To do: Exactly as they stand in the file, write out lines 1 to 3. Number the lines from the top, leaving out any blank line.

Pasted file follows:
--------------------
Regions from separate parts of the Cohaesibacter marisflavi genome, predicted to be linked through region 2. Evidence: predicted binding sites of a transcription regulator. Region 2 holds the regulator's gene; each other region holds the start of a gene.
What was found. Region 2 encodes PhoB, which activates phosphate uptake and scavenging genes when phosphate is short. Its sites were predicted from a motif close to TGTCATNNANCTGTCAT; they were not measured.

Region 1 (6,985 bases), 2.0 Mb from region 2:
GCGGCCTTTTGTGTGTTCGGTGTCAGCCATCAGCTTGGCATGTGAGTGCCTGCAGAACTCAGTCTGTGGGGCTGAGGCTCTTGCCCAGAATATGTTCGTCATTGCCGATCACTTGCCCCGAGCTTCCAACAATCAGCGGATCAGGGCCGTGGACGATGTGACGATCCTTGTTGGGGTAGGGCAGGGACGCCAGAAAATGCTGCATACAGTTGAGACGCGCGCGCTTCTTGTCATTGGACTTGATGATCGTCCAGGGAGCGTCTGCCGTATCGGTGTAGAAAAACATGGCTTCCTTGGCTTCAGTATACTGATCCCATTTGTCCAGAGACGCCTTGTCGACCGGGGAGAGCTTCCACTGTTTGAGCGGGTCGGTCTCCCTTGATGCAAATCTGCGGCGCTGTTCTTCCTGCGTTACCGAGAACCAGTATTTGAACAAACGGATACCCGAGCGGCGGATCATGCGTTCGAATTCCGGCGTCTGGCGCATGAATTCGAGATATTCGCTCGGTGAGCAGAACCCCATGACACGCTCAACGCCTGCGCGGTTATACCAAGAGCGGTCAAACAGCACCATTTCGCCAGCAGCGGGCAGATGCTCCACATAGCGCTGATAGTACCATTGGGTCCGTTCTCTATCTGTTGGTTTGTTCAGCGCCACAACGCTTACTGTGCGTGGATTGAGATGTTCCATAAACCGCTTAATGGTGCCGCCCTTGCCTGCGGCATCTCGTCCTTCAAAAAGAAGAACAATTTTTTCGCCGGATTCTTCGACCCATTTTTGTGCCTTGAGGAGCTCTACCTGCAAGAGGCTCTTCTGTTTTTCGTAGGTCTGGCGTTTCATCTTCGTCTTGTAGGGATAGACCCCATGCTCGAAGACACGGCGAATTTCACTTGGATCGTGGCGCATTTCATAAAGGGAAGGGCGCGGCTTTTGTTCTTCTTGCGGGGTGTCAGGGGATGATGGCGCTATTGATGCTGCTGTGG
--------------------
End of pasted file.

Regions from separate parts of the Cohaesibacter marisflavi genome, predicted to be linked through region 2. Evidence: predicted binding sites of a transcription regulator. Region 2 holds the regulator's gene; each other region holds the start of a gene.
What was found. Region 2 encodes PhoB, which activates phosphate uptake and scavenging genes when phosphate is short. Its sites were predicted from a motif close to TGTCATNNANCTGTCAT; they were not measured.

Region 1 (6,985 bases), 2.0 Mb from region 2: